And so it was that in late August of 1977, the university threw open the doors of its most ambitious library structure to date — a massive 6-story monolith just southeast of the original Forty Acres with a capacity for more than 3 million books — and students flooded into the new Perry-Castañeda Library.

The PCL was originally proposed to support 15 years of collections growth — a relatively modest expectation given the investment, but one that probably recognized the potential for nascent technologies to effect how information would be stored and used. Little could our forebears have conceived, though, the present that now exists. The Libraries eventually exceeded the space needed to contain the whole of its physical collections, but the revolution in library transformation spawned by the internet and the rise of microcomputing technology has simultaneously created new opportunities and challenges for reimagining the concept of library space.

Vice Provost Haricombe cuts cake celebrating PCL's 40th anniversary.
Vice Provost Haricombe cuts cake celebrating PCL’s 40th anniversary.

As we celebrate the 40th birthday of this beloved building, we judge that history has served us well. The library played a critical role in the age dominated by physical materials — especially at the leading institutions of higher learning, where costs of materials and space have been the necessary sacrifices to bear in support of learning, innovation and discovery. Today, however, the environment is different. Users have different needs, and constantly shifting needs that track to technological innovation. And the library still plays a critical role — we are a bridge between the old sensibility and the new.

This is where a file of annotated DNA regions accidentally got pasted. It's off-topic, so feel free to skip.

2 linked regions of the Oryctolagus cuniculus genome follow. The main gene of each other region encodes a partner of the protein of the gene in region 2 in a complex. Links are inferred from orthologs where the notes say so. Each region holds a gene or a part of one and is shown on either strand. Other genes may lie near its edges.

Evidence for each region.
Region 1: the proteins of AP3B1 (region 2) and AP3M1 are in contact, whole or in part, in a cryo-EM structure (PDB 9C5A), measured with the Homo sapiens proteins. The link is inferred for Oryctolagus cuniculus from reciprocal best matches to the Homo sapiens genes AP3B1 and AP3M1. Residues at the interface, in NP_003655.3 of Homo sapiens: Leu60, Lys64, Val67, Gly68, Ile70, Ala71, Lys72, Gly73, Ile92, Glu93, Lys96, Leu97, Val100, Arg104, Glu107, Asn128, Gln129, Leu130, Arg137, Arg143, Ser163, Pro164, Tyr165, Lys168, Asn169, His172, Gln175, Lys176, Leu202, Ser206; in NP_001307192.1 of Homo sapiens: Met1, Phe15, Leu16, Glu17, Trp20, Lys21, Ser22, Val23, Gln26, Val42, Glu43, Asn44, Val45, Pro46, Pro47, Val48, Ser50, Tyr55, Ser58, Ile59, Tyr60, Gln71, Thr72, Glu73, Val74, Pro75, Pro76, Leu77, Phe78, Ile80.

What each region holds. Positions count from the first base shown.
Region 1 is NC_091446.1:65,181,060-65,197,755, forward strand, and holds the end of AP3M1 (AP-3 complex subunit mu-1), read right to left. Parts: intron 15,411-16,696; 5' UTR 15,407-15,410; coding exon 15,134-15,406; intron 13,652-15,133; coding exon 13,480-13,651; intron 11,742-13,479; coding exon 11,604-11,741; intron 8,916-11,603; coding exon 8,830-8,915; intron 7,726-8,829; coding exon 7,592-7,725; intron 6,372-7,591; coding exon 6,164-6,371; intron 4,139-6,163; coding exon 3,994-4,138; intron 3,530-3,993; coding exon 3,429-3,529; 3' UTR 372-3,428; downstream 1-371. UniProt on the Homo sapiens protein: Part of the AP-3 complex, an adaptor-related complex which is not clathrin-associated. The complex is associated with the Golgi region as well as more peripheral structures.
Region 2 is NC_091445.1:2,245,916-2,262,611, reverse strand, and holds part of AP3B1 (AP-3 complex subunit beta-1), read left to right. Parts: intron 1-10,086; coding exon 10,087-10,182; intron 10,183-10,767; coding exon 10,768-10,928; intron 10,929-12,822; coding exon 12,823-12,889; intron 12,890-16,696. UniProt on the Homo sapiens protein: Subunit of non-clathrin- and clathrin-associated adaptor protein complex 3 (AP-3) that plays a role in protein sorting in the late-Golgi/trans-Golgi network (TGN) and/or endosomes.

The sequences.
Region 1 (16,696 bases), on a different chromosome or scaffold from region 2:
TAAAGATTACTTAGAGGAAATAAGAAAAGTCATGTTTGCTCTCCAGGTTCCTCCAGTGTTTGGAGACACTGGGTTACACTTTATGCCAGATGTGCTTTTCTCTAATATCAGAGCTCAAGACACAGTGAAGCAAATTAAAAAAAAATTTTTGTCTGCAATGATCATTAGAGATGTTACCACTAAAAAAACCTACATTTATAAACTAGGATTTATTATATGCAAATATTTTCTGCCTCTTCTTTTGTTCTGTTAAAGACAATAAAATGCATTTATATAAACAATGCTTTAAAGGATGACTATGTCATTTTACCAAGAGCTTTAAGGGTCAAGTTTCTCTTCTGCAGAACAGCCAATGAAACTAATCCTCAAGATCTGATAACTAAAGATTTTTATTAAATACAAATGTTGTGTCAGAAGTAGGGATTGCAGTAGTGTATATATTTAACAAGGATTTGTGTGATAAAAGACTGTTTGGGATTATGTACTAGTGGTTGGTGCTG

For years, the PCL was known mainly as the campus destination for finding the book. Today, it’s increasingly becoming something more…a place where the book still exists, but as a component in an ecosystem that has moved beyond that of passive provider of information, and toward that of an active partner in teaching, learning and research and in the creation and realization of ideas. The spaces that once served as holding areas for physical materials now increasingly accommodate services for writing support and tutoring, technologies for productivity and visualization and environments for interpersonal experience and collaboration.

How do we prepare for tomorrow given the pace of change today? The library has always been a place, a location, and the library’s evolving purpose will likely be similar, but also different. It will be enhanced and dynamic, where the various media of information will not sit idly on shelves, but will move in streams that can meet, expand and re-form almost instantaneously with a community of people from across the globe.

As we commemorate what the library — this library, in particular — has been and what it has become, let’s also look forward with great anticipation and hope to a vibrant and exciting future at UT, and well beyond.